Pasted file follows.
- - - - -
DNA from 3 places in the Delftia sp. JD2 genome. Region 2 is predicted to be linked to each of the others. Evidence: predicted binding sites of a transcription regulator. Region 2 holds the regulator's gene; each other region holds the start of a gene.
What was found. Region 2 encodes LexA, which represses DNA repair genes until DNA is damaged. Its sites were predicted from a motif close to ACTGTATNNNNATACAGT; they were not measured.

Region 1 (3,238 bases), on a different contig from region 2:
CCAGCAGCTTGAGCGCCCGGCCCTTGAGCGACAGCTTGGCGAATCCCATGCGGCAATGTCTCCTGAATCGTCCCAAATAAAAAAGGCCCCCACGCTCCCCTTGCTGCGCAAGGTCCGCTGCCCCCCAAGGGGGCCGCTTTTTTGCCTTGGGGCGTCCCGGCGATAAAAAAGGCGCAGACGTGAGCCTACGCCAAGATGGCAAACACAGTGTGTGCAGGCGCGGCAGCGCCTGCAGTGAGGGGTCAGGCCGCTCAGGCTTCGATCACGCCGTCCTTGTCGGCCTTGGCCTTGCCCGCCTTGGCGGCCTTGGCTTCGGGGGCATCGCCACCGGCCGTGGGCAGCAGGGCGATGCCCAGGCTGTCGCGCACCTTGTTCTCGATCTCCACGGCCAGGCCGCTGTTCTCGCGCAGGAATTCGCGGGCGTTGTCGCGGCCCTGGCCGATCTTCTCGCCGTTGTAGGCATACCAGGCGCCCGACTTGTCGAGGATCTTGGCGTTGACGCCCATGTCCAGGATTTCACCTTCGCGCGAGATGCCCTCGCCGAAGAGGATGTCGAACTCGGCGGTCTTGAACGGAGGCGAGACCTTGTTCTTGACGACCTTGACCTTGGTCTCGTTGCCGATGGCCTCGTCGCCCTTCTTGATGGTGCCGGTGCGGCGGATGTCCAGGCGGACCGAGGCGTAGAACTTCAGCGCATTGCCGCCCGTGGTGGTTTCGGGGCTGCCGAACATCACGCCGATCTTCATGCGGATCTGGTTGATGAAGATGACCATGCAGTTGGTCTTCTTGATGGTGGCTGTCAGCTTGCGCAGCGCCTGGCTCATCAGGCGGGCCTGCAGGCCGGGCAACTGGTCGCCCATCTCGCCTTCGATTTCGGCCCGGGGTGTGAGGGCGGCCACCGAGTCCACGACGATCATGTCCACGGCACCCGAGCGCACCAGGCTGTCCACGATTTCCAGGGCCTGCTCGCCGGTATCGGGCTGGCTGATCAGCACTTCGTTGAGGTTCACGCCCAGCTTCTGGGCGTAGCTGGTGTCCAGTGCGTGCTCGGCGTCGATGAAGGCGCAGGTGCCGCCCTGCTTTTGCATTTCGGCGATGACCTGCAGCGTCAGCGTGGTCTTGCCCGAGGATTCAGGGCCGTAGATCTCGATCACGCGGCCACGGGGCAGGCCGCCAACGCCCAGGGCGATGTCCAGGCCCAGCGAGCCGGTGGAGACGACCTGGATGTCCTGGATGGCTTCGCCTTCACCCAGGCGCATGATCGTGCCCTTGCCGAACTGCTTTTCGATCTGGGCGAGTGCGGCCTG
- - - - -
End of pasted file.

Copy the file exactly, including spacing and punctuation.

DNA from 3 places in the Delftia sp. JD2 genome. Region 2 is predicted to be linked to each of the others. Evidence: predicted binding sites of a transcription regulator. Region 2 holds the regulator's gene; each other region holds the start of a gene.
What was found. Region 2 encodes LexA, which represses DNA repair genes until DNA is damaged. Its sites were predicted from a motif close to ACTGTATNNNNATACAGT; they were not measured.

Region 1 (3,238 bases), on a different contig from region 2:
CCAGCAGCTTGAGCGCCCGGCCCTTGAGCGACAGCTTGGCGAATCCCATGCGGCAATGTCTCCTGAATCGTCCCAAATAAAAAAGGCCCCCACGCTCCCCTTGCTGCGCAAGGTCCGCTGCCCCCCAAGGGGGCCGCTTTTTTGCCTTGGGGCGTCCCGGCGATAAAAAAGGCGCAGACGTGAGCCTACGCCAAGATGGCAAACACAGTGTGTGCAGGCGCGGCAGCGCCTGCAGTGAGGGGTCAGGCCGCTCAGGCTTCGATCACGCCGTCCTTGTCGGCCTTGGCCTTGCCCGCCTTGGCGGCCTTGGCTTCGGGGGCATCGCCACCGGCCGTGGGCAGCAGGGCGATGCCCAGGCTGTCGCGCACCTTGTTCTCGATCTCCACGGCCAGGCCGCTGTTCTCGCGCAGGAATTCGCGGGCGTTGTCGCGGCCCTGGCCGATCTTCTCGCCGTTGTAGGCATACCAGGCGCCCGACTTGTCGAGGATCTTGGCGTTGACGCCCATGTCCAGGATTTCACCTTCGCGCGAGATGCCCTCGCCGAAGAGGATGTCGAACTCGGCGGTCTTGAACGGAGGCGAGACCTTGTTCTTGACGACCTTGACCTTGGTCTCGTTGCCGATGGCCTCGTCGCCCTTCTTGATGGTGCCGGTGCGGCGGATGTCCAGGCGGACCGAGGCGTAGAACTTCAGCGCATTGCCGCCCGTGGTGGTTTCGGGGCTGCCGAACATCACGCCGATCTTCATGCGGATCTGGTTGATGAAGATGACCATGCAGTTGGTCTTCTTGATGGTGGCTGTCAGCTTGCGCAGCGCCTGGCTCATCAGGCGGGCCTGCAGGCCGGGCAACTGGTCGCCCATCTCGCCTTCGATTTCGGCCCGGGGTGTGAGGGCGGCCACCGAGTCCACGACGATCATGTCCACGGCACCCGAGCGCACCAGGCTGTCCACGATTTCCAGGGCCTGCTCGCCGGTATCGGGCTGGCTGATCAGCACTTCGTTGAGGTTCACGCCCAGCTTCTGGGCGTAGCTGGTGTCCAGTGCGTGCTCGGCGTCGATGAAGGCGCAGGTGCCGCCCTGCTTTTGCATTTCGGCGATGACCTGCAGCGTCAGCGTGGTCTTGCCCGAGGATTCAGGGCCGTAGATCTCGATCACGCGGCCACGGGGCAGGCCGCCAACGCCCAGGGCGATGTCCAGGCCCAGCGAGCCGGTGGAGACGACCTGGATGTCCTGGATGGCTTCGCCTTCACCCAGGCGCATGATCGTGCCCTTGCCGAACTGCTTTTCGATCTGGGCGAGTGCGGCCTG